Over the past 40 years, hoteliers have made significant progress in the field of revenue management. Revenue management is no longer just thought of as yielding or pulling levers to get a price to match demand. Many organizations have adopted a more holistic revenue strategy approach, aligning several departments around the same data, goals, and metrics.
As the role of revenue management has progressed and systems have been developed to assist, the industry has seen two cornerstones emerge. First, automated pricing has allowed directors of revenue management to stop spending all their time gathering data, running macros, and manually entering rates into various applications. But perhaps more importantly, the development of an accurate hotel forecast has become a critical guide to making decisions across the entire practice of hotel operations.
A hotel’s forecast is the lifeblood of any revenue manager. It’s their currency across the organization that shows the fruits of a revenue manager’s labor. Subsequently, the rest of the organization can use the forecast to guide business strategy and make more data-driven decisions.
For example, a hotel’s marketing team can determine when they should increase promotional spend to spur demand based on forecasts. And operational departments can use a forecast to increase or decrease staffing based on projected occupancy and mix of business.
There are several reasons to forecast: for a clearer picture on pricing, staffing, product inventory, development work, and performance evaluations. Nailing the forecast is critical.
How to Build an Accurate Forecast
Traditionally, hotel forecasts have been driven by PMS reservation data to measure historical trends and seasonality, future reservations to determine what is currently on the books, and booking pace to monitor how rapidly reservations are being booked for future stays. To better understand how busy a hotel is going to be on an upcoming day, hoteliers look back at how busy they were on the same day last year and compare the current level and pace of bookings.
But because so many departments have become reliant on a forecast, it’s important to distinguish between a demand forecast and a financial forecast. A good demand forecast looks at total demand irrespective of the size of the hotel or remaining inventory. It’s a theoretical look forward that provides a value assuming a hotel was able to capture every single potential guest. This means a demand forecast can be over 100 percent and helps revenue managers decide whether price should move up or down.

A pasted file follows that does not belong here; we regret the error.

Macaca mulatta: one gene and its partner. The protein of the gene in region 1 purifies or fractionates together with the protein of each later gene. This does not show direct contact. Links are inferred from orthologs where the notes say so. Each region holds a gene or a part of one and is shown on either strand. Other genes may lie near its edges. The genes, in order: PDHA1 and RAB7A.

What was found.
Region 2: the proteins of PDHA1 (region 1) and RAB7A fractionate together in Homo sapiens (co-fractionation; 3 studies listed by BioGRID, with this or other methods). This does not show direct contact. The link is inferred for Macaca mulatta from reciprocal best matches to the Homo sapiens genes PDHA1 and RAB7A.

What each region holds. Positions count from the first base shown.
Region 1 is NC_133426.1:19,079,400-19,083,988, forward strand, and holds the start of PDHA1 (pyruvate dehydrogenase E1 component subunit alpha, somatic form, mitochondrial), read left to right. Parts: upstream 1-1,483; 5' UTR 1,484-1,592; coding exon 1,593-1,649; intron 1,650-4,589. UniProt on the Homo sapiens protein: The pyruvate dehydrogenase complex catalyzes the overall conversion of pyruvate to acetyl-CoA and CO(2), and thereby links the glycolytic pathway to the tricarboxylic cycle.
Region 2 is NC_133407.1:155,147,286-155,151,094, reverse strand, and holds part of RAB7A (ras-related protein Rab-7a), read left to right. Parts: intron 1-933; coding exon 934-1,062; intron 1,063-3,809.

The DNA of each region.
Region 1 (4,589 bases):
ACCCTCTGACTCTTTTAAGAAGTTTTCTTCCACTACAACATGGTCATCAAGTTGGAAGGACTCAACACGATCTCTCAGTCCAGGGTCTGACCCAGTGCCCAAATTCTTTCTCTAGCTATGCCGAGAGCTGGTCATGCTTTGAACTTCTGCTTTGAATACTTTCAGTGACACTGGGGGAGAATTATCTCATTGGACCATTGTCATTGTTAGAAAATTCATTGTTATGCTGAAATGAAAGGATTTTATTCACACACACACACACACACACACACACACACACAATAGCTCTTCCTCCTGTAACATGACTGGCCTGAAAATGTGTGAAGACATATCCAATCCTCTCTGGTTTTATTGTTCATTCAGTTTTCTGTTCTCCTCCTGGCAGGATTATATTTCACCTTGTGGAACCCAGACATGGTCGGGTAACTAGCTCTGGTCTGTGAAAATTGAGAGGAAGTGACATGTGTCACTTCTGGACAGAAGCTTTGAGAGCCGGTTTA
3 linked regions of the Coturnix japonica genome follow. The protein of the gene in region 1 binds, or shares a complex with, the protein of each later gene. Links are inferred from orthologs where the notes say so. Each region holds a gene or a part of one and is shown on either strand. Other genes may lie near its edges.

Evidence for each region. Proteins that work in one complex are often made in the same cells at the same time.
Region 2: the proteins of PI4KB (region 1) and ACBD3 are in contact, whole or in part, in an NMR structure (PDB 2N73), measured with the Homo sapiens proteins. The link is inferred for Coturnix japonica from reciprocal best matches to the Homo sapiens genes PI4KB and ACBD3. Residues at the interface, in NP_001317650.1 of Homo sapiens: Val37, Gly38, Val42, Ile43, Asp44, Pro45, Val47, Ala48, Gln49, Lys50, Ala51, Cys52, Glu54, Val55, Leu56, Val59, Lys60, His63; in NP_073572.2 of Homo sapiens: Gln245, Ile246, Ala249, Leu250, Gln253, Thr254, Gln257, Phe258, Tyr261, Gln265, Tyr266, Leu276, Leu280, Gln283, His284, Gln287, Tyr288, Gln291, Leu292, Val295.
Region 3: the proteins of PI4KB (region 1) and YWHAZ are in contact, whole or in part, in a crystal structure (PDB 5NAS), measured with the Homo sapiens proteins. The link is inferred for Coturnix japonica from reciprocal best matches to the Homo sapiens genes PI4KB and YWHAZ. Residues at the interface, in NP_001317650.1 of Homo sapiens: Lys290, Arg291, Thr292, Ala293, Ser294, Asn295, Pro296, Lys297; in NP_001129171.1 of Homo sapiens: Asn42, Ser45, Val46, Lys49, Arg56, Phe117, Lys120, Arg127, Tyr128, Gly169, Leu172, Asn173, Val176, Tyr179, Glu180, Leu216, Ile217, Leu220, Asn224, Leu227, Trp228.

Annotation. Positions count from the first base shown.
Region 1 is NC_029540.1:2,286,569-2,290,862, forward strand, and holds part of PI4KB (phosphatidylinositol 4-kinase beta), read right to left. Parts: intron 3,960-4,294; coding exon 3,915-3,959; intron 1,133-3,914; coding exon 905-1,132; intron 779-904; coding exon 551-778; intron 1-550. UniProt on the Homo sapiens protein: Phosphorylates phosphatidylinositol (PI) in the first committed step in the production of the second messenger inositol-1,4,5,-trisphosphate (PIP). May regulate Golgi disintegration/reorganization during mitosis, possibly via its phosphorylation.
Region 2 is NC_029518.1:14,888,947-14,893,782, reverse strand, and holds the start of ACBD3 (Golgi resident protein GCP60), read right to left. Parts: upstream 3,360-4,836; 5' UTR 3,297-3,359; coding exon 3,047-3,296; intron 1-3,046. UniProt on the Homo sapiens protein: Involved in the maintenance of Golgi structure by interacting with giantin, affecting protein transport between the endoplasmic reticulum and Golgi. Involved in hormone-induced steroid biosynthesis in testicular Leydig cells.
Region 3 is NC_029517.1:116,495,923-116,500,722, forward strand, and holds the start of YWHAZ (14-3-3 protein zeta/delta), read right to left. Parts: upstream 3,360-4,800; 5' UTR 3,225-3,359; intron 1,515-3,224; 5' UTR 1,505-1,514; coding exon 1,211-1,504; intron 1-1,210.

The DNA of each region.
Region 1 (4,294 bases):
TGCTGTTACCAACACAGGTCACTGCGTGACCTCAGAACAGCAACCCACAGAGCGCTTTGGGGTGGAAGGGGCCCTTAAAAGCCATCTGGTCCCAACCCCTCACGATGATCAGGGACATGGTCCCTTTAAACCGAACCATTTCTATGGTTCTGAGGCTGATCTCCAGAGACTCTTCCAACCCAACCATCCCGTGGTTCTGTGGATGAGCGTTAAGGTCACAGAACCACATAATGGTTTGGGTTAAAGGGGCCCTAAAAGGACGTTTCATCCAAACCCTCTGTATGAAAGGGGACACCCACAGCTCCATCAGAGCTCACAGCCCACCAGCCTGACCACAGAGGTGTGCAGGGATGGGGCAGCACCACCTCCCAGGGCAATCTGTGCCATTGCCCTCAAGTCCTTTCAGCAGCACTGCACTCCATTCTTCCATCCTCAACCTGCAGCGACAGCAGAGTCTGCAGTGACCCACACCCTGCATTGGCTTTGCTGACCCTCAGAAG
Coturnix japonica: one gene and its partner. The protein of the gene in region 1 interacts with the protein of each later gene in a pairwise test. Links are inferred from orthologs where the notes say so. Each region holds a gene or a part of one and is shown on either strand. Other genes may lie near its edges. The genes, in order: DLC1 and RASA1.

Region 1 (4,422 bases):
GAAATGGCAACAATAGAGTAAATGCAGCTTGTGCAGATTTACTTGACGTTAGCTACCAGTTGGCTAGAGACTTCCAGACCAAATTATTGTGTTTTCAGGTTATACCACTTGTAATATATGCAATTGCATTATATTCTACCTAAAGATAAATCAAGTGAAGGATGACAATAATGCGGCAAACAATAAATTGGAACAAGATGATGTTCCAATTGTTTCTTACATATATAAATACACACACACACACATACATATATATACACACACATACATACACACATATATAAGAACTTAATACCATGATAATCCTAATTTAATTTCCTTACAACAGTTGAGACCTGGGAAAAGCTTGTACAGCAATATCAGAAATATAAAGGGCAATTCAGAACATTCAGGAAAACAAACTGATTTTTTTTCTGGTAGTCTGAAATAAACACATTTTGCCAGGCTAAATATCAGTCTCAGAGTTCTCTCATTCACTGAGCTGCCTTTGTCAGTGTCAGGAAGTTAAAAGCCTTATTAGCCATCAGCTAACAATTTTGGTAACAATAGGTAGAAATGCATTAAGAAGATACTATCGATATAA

A good strategy is to forecast demand by market segment and by day of the week. Managers can view this on a timeline or a curve, and if the curve is spiking too high as the day of arrival approaches, they can yield rates up or consider altering the business mix to lower the spike, and vice versa.
From here, hoteliers can get a better understanding of their financial forecast, which is constrained by the number of rooms available and gives operating teams insight into how much revenue the hotel is expected to capture on those upcoming days.
While a hotel’s demand forecast can change multiple times a day depending on a number of factors—group reservations, availability restrictions, events, cancellations, pace, pickup, etc.—its financial forecast should be more stable and can be used to measure against a hotel budget.
Price Over Forecast
Recently, a debate has risen over which comes first: the price or the forecast. Some believe the forecast is what leads to the price, others believe that price is elastic and will, therefore, have a significant effect on continually shaping a forecast in real time. Optimizing price should come first and the demand should be calculated in light of a pricing strategy.
The bottom line is that revenue managers should not price to meet their forecast, but price to make the most money and drive the most revenue and profit. This means that a hotel’s financial forecast must be considered a guide. Say a hotel is forecasted to make $10,000 on an upcoming day. If instead, the hotel tweaks pricing and ends up making $12,000 on that day, this means the revenue forecast is going to be off by 20 percent. Rather than constantly overriding pricing recommendations from the hotel’s RMS to meet the forecast, revenue managers should instead accept that their initial forecast may have been too low and opt to generate the most revenue.
Your Work Is Not Done
Evaluating forecasting after the fact is just as important as actual forecasting. Testing is the only way to know the accuracy of a forecast. Consistent errors must be addressed and can often be corrected.
Forecasts are a fact of life for revenue teams. Every hotel manager needs a forecast to be able to put a stake in the ground to start making decisions. But it must be done knowing the forecast is not written in stone and will at times need to be updated. That uncertainty is a fact of life, and managers must be prepared to hedge their bets based on it.
As more data becomes available and hotels can store that data in the cloud, the role of a hotel forecast becomes more complicated but more critical. Forecasting will continue to evolve, but revenue managers have finally gotten to a point that they can answer demand questions more intelligently and gain future financial insight using the data at their fingertips.